Vendors work for one e-mail protocol

Security vendors are working to merge two security standards for electronic messaging that would make it easier for military and civilian agencies to send secure electronic mail to each other.

For years there have been several competing standards to secure e-mail but none of these could interoperate with the others. However two standards the Message Security Protocol (MSP) used by the Defense Department on the Defense Message System and Secure Multipurpose Internet Mail Extensions (S/MIME) used by civilian agencies have become the most widely used security standards.

But the two protocols do not interoperate which means if a DMS user wants to send secure e-mail to a user outside the department the message must first go through a gateway that "interprets" the message and strips off the security. The effort driven by private industry to create a single protocol for commercial and government secure messaging would add MSP services to S/MIME and would make it easier for companies to develop and support products.

Government users will benefit because it will simplify communications between DMS and non-DMS users by increasing interoperability and it will expand the number of products they could choose.

The National Security Agency said it "strongly" supports the goal of producing a single security protocol for e-mail although it said it is still too soon to tell whether it will recommend the merged standard or not."A single security protocol that meets the requirements of government military and commercial users in both [Simple Mail Transfer Protocol] and X.400 environments will provide benefits to developers and users " NSA noted in a written statement.

"Developers will not have to choose between two different protocols to satisfy different user needs. Users will...more able to interoperate with each other at the protocol layer and should have more products to choose from when buying " the statement noted.

Marion Royal telecommunications specialist in the General Services Administration's Center for Electronic Messaging Technologies agreed that a convergence would be beneficial to users. "This is something we need now " Royal said.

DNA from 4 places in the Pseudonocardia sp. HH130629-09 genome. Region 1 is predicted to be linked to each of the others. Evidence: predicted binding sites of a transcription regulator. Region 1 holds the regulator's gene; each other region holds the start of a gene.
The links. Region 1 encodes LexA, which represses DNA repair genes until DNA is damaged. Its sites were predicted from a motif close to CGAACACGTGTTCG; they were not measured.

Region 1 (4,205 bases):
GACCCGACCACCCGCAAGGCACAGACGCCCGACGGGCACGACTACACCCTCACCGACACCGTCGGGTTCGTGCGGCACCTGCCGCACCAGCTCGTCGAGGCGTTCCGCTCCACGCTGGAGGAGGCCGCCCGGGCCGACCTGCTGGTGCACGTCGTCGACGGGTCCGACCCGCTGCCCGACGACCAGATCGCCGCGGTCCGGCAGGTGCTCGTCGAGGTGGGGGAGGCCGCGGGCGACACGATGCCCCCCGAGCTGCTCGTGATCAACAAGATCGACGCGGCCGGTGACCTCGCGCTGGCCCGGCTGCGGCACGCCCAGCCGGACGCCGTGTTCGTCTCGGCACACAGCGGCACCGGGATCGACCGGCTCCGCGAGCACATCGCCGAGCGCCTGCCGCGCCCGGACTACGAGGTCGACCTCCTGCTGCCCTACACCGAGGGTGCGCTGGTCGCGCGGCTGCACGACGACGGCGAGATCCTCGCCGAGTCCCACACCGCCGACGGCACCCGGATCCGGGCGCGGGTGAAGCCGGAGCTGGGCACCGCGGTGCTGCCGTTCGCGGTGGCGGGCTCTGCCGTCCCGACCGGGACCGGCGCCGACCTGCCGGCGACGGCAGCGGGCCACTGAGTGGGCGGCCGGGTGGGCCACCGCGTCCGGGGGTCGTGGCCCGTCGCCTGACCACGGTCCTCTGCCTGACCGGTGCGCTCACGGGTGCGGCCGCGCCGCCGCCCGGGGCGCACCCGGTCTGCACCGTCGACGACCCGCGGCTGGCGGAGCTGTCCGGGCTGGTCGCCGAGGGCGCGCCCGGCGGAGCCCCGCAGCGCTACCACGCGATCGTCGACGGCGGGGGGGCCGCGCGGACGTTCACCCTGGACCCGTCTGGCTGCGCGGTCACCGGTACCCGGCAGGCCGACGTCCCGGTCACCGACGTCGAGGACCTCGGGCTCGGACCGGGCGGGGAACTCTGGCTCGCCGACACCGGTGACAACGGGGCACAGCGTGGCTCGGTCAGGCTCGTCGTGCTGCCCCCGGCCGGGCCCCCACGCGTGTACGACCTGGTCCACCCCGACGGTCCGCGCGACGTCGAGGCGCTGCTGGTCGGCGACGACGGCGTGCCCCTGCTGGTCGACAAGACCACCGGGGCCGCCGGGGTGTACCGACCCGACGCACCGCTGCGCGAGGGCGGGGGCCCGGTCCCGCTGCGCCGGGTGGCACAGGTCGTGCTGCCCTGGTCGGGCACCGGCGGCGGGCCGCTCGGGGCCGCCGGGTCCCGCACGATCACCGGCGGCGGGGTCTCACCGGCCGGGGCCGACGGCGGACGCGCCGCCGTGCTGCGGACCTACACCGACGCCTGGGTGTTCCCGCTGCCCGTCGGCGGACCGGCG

The problem today is that users must trust the server to recognize and change an MSP or S/MIME encrypted message accordingly something that users are not completely comfortable with particularly if a third party manages the gateway he said.

MSP is more secure than S/MIME but S/MIME is more widely supported in the commercial world said Brian O'Higgins executive vice president and chief technology officer at Entrust Technologies which is involved in the standards effort. MSP and S/MIME encrypt and digitally sign an e-mail message."The question is: `How can we make S/MIME better?' " he said. "In a few years S/MIME will look like MSP."

The next version of S/MIME will contain four new features currently found in MSP: security labels which are labels attached to the message such as Top Secret return receipts which prove a user received an e-mail message and that it was not changed en route support for mail lists which allows a user to offload encryption processing to a server for large distribution and support for key management techniques beyond RSA Data Security Inc.

"Because of those features S/MIME should be interesting to government users " O'Higgins said. "They don't want to be stuck on an island and realize that they can't interoperate with anyone."

Key players in this effort are Spyrus J.G. Van Dyke and Associates Xerox Corp. Demming RSA Data Security Internet Mail Consortium and Entrust Technologies.

The next step said Russ Housley chief scientist at Spyrus and one of the authors of MSP is to write the documents that explain the changes proposed to S/MIME and release them to a broader audience for comment. There is a workshop later this month sponsored by RSA Data Security which owns the S/MIME specification on part of the recommendations.

The official standards effort will begin when an Internet Engineering Task Force S/MIME working group is formed and a chairperson is selected which could happen as early as August according to NSA. A final standard could happen in about a year although it is unclear whether it will be an official or a de facto standard.

But when the final standard is developed "doesn't matter because the effort to merge [the two protocols] will happen anyway " O'Higgins said.


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